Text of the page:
Six male BBC presenters agree to pay cuts following gender pay gap revelations

Jeremy Vine said he supports his "female colleagues who've rightly said they should be paid the same"

Six male BBC presenters agree to pay cuts following gender pay gap revelations

File photo. Picture by: Edward Smith/EMPICS Entertainment

The BBC has confirmed that six of its male presenters have agreed to take pay cuts, amid the controversy over the gender pay gap at the corporation.

Huw Edwards, Nicky Campbell, John Humphrys, Jon Sopel, Nick Robinson and Jeremy Vine will all see their pay reduced.

All six men earned more than stg£200,000 (€228,000) in 2016-17.

Mr Vine - who hosts the quiz show Eggheads and a weekday lunchtime radio programme - was the highest earner of the six with a £700,000-749,000 (around €800,000-850,000) salary.

In a statement, the British broadcaster confirmed that the six presenters have agreed that their pay will now be reduced.

The statement says: "These are great journalists and presenters, who have a real connection with the audience. We are proud to have them working at the BBC.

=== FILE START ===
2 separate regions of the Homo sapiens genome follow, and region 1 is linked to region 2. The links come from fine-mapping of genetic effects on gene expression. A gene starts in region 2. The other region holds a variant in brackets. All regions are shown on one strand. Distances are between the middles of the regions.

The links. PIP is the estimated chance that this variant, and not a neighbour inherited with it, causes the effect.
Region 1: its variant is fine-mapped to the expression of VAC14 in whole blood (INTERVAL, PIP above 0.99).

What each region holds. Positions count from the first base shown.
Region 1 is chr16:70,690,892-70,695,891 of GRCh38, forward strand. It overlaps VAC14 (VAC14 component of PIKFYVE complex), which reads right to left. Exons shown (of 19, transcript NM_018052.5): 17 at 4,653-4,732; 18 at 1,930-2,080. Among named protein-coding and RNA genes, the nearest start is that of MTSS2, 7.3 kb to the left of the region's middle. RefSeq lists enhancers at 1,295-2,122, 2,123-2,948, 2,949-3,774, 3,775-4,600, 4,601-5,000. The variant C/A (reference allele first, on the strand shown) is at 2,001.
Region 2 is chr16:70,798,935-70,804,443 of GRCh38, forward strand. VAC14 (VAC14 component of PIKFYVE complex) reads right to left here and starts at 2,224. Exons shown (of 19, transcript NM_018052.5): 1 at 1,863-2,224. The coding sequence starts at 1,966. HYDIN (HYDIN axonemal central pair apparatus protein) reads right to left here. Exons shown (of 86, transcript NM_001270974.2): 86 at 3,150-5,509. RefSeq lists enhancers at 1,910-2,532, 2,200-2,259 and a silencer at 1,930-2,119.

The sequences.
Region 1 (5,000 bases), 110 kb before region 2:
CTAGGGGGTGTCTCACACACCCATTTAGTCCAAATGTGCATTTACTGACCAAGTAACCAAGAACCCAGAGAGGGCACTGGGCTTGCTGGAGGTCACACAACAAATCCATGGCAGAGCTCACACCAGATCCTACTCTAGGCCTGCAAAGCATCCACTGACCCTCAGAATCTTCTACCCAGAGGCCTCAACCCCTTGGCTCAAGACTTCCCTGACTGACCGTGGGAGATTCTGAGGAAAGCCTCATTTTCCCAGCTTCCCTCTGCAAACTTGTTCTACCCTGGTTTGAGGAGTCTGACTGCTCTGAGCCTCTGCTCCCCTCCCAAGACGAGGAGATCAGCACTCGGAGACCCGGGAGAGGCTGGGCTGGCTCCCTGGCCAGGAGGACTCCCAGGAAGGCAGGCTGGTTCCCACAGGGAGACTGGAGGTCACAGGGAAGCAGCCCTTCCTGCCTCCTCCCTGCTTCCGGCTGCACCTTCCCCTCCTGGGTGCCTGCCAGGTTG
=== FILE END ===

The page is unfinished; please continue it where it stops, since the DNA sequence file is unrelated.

"The final details of some of these changes are still being discussed, and there are further conversations that the BBC will have with others in due course."

Mr Vine described the move as a 'no-brainer', arguing: "I think it all needs to be sorted out, and I support my female colleagues who've rightly said they should be paid the same when they're doing the same job."

BBC revealed the salaries of its stars last summer after the corporation was forced by the British government to disclose the salaries.

The figures revealed a huge disparity between men and woman, with 17 men earning over £300,000 (€342,000), compared with seven women.

Just two of the top 10 earners were women - Claudia Winkleman and Alex Jones.

Earlier this month, one of the BBC's most experienced journalists quit her post, accusing the corporation of running a "secretive and illegal" pay structure.

In an open letter, China editor Carrie Gracie claimed to have discovered that male international news editors were being paid 'at least 50%' more than women in the same role.